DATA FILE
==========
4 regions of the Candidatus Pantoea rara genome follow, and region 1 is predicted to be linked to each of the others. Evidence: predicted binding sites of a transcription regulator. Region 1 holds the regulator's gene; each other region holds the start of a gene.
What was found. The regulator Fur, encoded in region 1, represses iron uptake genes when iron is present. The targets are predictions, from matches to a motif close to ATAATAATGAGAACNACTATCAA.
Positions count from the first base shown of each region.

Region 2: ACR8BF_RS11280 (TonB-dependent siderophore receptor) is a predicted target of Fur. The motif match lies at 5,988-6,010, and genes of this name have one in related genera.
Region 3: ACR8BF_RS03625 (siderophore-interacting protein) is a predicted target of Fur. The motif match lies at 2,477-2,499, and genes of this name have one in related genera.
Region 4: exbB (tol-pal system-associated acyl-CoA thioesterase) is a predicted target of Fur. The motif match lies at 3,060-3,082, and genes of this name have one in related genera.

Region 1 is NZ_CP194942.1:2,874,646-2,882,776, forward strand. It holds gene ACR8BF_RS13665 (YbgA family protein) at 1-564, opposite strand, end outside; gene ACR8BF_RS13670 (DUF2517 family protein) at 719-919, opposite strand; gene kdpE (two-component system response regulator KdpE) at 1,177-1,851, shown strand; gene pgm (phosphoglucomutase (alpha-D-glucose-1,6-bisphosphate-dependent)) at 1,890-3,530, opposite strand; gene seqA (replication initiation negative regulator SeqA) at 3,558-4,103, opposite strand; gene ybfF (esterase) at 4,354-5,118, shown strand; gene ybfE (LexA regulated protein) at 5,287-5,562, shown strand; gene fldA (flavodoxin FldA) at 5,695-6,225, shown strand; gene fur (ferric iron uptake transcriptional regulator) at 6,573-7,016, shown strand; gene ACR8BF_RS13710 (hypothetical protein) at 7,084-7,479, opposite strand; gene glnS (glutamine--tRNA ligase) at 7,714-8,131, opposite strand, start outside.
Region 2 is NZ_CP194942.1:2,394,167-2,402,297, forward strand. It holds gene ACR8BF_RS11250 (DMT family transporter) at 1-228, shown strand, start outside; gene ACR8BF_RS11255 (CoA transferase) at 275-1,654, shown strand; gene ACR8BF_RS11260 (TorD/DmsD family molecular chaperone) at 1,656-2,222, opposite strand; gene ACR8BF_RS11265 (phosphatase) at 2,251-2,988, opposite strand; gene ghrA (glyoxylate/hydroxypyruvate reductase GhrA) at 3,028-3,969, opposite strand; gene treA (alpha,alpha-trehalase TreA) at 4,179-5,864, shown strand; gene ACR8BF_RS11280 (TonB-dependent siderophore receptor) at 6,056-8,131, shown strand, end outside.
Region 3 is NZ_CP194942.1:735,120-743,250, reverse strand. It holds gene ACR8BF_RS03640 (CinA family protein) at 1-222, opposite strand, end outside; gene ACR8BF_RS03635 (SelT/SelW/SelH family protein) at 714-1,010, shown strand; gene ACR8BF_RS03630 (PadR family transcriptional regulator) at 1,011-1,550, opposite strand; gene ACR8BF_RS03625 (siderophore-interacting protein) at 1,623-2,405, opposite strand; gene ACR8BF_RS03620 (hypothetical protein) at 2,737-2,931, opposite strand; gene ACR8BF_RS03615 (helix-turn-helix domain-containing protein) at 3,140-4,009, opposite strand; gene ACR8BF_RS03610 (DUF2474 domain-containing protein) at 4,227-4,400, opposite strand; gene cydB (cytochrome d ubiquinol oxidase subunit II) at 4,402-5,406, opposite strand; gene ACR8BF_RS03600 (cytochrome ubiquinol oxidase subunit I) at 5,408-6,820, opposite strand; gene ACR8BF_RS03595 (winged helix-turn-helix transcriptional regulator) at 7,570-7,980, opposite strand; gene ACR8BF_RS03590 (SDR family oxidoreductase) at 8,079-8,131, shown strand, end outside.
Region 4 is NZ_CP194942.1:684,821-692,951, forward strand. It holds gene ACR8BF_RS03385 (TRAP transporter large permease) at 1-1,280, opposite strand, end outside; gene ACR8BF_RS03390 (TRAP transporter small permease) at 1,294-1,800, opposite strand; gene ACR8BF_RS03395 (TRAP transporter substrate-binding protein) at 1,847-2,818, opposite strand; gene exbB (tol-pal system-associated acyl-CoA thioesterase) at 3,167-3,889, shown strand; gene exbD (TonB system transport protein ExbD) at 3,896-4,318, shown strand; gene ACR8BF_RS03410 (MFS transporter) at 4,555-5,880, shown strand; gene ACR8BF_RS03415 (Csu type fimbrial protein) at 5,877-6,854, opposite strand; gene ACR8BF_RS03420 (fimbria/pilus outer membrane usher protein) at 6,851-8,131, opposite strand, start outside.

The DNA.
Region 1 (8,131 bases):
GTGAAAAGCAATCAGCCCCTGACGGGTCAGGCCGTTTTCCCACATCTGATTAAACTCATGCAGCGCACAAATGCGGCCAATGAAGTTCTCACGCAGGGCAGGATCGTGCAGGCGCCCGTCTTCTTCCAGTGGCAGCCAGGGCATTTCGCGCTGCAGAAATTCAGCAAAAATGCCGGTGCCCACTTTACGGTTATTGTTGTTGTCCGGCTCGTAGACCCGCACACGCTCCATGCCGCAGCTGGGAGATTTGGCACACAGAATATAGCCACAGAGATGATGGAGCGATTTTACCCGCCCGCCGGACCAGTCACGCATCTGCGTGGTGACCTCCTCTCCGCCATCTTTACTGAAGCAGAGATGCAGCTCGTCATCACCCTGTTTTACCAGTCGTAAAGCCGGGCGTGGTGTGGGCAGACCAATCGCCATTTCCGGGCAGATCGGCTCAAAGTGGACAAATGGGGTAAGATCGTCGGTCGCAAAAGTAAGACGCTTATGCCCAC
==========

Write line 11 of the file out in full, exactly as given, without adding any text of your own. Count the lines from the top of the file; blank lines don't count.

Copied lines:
The DNA.